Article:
One of the benefits of acupuncture is the extremely low risk to adverse effects. The following studies demonstrate no adverse effects occur 99.8% of the time. Acupuncture is even safe during pregnancy.
- Frequency and Types of Adverse Events in 55,291 Acupuncture Treatments (Rosted, 1996 & Yamashita, 1998): 64 minor adverse events. 99.8% of these acupuncture treatments were performed without even minor adverse events; “The most frequent adverse event was failure to remove needles after treatment; no sequelae occurred after removal of the needles. The second most common adverse event was dizziness, discomfort, or perspiration probably due to transient hypotension associated with the acupuncture treatment.”
- The most serious adverse events during acupuncture are pneumothorax and septicemia. “Instruction is given by both lectures and practical training and includes information about anatomically risky depth of insertion and use of aseptic procedure for puncturing… Most important, no serious events such as pneumothorax, spinal lesion, or infection were reported… We may, therefore, reasonably conclude that serious adverse events in acupuncture treatment are uncommon in the practice of adequately trained acupuncturists.”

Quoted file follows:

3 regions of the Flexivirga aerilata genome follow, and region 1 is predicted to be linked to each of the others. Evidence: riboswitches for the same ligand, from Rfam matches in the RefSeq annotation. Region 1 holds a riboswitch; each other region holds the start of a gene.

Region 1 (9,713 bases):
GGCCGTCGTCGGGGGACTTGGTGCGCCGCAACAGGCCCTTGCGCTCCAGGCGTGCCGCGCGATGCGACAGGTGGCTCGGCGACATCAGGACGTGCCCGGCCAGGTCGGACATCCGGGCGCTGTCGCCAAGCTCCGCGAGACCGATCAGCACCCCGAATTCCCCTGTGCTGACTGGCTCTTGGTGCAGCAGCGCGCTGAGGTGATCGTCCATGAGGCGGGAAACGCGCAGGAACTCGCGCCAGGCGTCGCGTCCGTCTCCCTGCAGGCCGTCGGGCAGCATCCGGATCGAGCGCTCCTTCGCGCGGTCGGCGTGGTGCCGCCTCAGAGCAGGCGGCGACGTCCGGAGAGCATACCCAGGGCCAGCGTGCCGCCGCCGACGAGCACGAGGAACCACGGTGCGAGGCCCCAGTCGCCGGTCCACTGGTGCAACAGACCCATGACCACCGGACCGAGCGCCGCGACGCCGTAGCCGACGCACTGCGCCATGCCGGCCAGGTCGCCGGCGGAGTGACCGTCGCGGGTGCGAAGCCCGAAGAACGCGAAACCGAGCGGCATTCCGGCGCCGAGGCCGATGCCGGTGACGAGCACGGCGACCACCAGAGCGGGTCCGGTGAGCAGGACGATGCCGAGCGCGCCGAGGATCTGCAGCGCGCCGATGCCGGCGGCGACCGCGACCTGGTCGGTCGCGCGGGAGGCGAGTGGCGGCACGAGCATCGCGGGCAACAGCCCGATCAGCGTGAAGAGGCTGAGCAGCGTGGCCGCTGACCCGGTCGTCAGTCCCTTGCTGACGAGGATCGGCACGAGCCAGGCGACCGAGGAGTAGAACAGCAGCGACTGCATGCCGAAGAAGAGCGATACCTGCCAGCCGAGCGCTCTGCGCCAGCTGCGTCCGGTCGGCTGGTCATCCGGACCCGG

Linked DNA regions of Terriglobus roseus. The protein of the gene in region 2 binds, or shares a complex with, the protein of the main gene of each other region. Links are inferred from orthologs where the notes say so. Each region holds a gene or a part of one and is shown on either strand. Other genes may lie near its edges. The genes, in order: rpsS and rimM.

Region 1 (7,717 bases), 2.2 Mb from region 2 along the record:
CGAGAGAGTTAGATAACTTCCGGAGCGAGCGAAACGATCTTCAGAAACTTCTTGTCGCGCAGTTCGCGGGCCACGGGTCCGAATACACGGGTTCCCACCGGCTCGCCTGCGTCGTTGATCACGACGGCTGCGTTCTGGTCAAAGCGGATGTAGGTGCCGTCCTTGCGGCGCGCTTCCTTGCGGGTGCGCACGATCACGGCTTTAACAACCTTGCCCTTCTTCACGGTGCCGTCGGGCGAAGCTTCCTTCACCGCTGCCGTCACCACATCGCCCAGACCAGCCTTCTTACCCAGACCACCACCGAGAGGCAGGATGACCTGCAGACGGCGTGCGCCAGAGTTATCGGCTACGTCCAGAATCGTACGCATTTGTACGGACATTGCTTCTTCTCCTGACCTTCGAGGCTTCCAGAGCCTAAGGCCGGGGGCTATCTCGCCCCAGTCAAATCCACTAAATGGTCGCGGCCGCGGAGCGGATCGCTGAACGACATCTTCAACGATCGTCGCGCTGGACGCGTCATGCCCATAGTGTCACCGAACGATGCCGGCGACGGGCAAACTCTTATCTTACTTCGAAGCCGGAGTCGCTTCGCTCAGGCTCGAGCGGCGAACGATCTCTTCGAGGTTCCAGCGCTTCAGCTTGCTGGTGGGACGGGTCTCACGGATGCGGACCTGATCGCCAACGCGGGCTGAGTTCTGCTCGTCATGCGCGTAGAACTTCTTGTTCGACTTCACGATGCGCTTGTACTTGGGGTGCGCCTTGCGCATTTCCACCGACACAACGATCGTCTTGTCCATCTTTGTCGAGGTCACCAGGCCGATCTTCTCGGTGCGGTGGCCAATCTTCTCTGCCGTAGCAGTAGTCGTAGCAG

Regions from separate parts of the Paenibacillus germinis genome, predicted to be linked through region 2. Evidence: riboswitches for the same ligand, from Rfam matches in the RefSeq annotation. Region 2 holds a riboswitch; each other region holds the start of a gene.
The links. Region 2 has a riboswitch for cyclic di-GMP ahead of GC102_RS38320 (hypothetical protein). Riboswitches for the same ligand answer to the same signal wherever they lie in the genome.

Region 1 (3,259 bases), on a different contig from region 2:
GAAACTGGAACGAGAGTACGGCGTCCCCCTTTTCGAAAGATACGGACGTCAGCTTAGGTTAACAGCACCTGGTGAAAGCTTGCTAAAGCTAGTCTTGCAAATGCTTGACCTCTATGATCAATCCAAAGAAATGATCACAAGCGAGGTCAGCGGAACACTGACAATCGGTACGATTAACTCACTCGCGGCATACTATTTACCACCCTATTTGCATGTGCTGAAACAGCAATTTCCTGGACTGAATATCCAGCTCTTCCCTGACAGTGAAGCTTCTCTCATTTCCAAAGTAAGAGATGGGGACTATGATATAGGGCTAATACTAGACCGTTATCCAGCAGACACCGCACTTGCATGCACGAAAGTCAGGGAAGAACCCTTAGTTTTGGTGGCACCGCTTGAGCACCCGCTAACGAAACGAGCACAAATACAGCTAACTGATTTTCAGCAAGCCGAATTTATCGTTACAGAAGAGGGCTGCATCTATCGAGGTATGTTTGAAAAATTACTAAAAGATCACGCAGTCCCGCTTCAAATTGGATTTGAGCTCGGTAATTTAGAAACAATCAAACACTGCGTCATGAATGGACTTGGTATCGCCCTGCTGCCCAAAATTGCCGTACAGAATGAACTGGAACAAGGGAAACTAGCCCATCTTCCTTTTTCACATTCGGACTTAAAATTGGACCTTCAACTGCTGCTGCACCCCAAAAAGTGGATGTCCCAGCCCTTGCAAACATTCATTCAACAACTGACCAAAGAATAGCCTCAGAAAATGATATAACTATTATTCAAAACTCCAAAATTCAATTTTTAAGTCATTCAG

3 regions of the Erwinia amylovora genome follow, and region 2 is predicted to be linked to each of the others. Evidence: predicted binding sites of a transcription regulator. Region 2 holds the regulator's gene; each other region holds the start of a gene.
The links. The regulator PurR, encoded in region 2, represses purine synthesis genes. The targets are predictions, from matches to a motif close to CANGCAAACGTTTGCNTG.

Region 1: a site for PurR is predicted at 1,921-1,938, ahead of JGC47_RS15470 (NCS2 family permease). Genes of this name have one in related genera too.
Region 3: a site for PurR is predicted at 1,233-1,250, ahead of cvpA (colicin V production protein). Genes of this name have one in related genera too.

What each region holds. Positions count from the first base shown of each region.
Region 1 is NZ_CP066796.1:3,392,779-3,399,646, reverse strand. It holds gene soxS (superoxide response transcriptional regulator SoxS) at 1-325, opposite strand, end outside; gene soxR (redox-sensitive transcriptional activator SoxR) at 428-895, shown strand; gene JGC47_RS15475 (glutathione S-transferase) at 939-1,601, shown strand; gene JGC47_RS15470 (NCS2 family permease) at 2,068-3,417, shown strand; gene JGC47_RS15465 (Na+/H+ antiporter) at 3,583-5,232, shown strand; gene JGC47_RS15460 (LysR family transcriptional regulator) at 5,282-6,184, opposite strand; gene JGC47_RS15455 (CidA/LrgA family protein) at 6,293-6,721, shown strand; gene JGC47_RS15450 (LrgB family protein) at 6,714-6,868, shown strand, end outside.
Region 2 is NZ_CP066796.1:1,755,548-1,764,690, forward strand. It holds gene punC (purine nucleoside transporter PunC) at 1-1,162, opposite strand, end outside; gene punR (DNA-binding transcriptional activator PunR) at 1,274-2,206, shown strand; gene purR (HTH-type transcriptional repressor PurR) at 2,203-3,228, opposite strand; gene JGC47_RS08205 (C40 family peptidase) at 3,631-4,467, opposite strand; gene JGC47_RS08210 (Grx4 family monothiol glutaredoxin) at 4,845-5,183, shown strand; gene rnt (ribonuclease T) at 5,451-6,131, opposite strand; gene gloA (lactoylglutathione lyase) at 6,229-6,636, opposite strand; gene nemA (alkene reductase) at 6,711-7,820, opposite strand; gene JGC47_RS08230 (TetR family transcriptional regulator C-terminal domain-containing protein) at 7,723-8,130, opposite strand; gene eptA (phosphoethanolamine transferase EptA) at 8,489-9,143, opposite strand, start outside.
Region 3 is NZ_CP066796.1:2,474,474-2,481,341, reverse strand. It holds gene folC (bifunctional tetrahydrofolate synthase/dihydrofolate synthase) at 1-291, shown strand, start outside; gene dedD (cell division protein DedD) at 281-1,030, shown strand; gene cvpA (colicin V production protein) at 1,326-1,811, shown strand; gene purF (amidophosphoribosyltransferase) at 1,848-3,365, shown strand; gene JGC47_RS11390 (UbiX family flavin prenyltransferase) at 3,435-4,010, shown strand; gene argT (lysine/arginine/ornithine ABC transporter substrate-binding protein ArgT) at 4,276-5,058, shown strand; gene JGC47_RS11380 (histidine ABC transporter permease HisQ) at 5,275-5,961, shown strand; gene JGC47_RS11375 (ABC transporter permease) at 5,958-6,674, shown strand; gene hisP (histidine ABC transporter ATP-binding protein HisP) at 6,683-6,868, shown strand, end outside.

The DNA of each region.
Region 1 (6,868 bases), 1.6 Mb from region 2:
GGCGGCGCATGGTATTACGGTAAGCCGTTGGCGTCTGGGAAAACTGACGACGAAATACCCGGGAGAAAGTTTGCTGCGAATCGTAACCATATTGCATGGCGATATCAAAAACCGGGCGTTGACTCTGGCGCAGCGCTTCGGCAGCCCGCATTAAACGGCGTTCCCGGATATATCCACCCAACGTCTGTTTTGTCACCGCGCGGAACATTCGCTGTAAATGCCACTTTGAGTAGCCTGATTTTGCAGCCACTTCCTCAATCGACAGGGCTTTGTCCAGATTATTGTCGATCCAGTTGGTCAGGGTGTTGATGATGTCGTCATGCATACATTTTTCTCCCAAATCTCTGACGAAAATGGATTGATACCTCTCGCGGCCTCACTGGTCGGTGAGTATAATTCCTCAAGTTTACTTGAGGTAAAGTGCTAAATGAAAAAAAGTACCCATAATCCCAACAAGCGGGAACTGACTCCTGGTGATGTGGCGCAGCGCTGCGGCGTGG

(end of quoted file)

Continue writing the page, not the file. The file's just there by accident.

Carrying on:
- Acupuncture Safety (White, 2001 & MacPherson, 2001): 2 September 2001 Studies of safety of acupuncture in the British Medical Journal; Details of 43 minor adverse events associated with 34,407 acupuncture treatments; 91 minor events in 31,822 acupuncture treatments; if combined with the other study above, minor adverse event incidence is 0.16%, no pneumothorax noted.
- Pregnancy and Acupuncture (Smith, 2002): In treatment for nausea and vomiting, “our findings suggest that no serious adverse effects arise from acupuncture administered in early pregnancy.” 593 subjects.